Military spending surges worldwide amid war in Ukraine, tensions in Asia

NATO Secretary-General Jens Stoltenberg (C) visits an exhibition displaying destroyed Russian military vehicles on Thursday in Kyiv, Ukraine. Photo courtesy of NATO
1 of 5 | NATO Secretary-General Jens Stoltenberg (C) visits an exhibition displaying destroyed Russian military vehicles on Thursday in Kyiv, Ukraine. Photo courtesy of NATO | License Photo

April 24 (UPI) -- Military spending surged across the globe last year to more than $224 trillion, with the war in Ukraine triggering the sharpest increase in defense budgets throughout Europe since the waning days of the Cold War, according to new research.

The nearly 4% rise in global military spending in 2022 was largely due to Russia's invasion of Ukraine and increasing tensions throughout Asia, the Stockholm International Peace Research Institute said in a study published Monday.


The United States, China and Russia led the world in military expenditures last year, accounting for 56% of total defense spending, while Europe increased military spending by more than 13%, primarily to shore up security against an emboldened Russian army.

Soon after Russia invaded Ukraine in February 2022, several European nations immediately increased military spending, while other states took steps that anticipated bigger defense budgets over the next decade.


"The invasion of Ukraine had an immediate impact on military spending decisions in Central and Western Europe," said Diego Lopes da Silva, a senior researcher with SIPRI's Military Expenditure and Arms Production Program. "As a result, we can reasonably expect military expenditure in Central and Western Europe to keep rising in the years ahead."

Europe's collective urgency to level up militarily amounted to the steepest annual increase in war spending in at least three decades, with Central and Western Europe shelling out $345 billion in 2022, the study said.

Throughout Europe, military spending has surpassed levels last seen in 1989 -- when the Berlin Wall fell -- and was 30% higher than in 2013.

"The continuous rise in global military expenditure in recent years is a sign that we are living in an increasingly insecure world," said Nan Tian, another senior researcher with SIPRI. "States are bolstering military strength in response to a deteriorating security environment, which they do not foresee improving in the near future."

Throughout 2022, military spending increased by more than 36% in Finland, 27% in Lithuania, 12% in Sweden and 11% in Poland, the study says.

Over the same time, Russia increased its military spending by an estimated 9.2% to more than $86 billion -- which amounted to 4.1% of Russia's GDP in 2022, up from 3.7% of GDP the year before.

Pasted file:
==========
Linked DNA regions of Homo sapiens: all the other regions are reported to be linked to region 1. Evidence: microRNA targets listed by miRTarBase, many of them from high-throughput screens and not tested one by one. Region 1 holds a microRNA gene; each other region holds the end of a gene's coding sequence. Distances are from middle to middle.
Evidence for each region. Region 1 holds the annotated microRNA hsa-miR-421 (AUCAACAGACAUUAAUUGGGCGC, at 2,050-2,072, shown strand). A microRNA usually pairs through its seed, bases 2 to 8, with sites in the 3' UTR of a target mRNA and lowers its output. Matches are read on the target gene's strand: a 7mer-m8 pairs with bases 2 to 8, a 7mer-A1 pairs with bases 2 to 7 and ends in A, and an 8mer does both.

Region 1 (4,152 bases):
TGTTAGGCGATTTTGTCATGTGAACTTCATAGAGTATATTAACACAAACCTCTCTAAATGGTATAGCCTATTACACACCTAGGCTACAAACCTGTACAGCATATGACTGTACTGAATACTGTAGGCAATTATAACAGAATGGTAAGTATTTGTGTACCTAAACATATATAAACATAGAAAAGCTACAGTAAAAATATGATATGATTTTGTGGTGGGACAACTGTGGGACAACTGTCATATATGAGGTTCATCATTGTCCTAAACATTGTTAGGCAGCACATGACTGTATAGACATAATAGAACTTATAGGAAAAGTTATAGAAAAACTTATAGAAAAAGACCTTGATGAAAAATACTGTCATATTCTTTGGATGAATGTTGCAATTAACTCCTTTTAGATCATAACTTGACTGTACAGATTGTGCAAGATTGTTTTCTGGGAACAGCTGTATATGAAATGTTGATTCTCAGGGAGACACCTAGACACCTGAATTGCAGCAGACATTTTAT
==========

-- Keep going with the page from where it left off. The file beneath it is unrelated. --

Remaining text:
"The difference between Russia's budgetary plans and its actual military spending in 2022 suggests the invasion of Ukraine has cost Russia far more than it anticipated," said Lucie Béraud-Sudreau, who serves as director of SIPRI's Military Expenditure and Arms Production Program.

Ukraine spent $44 billion on its military in 2022, which was 640% more than its defense budget before the invasion -- reflecting the biggest-ever increase in military expenditures for any country in a single year, according to the report.

The financial burden of the war and damage to Ukraine's economy accounted for 34% of the country's GDP in 2022, the report said.

The United States ranked first in the world in 2022 for overall military spending at $877 billion, which accounted for 39% of total global military spending and three times more than China, which ranked second with $292 billion in military expenditures.

China's military budget in 2022 was 4.2% higher than the previous year and has grown by more than 60% since 2013.

Japan increased military spending by 5.9% to $46 billion, or 1.1% of GDP, which was the country's biggest jump in defense spending since 1960.

The United States also provided $19.9 billion in assistance to Ukraine throughout 2022, which was the largest package of military aid to benefit a single country in more than 30 years.


"The increase in the USA's military spending in 2022 was largely accounted for by the unprecedented level of financial military aid it provided to Ukraine," Tian said. "Given the scale of U.S. spending, even a minor increase in percentage terms has a significant impact on the level of global military expenditure."

Last week, the United States pledged equipment for Ukraine amounting to $325 million, including ammunition for High Mobility Artillery Rocket Systems, precision aerial bombs, TOW guided missile systems, anti-armor weapons systems, anti-tank mines and demolition munitions. The assistance package comes on the heels of a $2.6 billion military aid package announced by the White House earlier this month.

The military spending report comes as Ukraine is set to join NATO this summer after Finland officially became a member of the global military alliance in early April, angering Moscow by doubling NATO's shared border with Russia.

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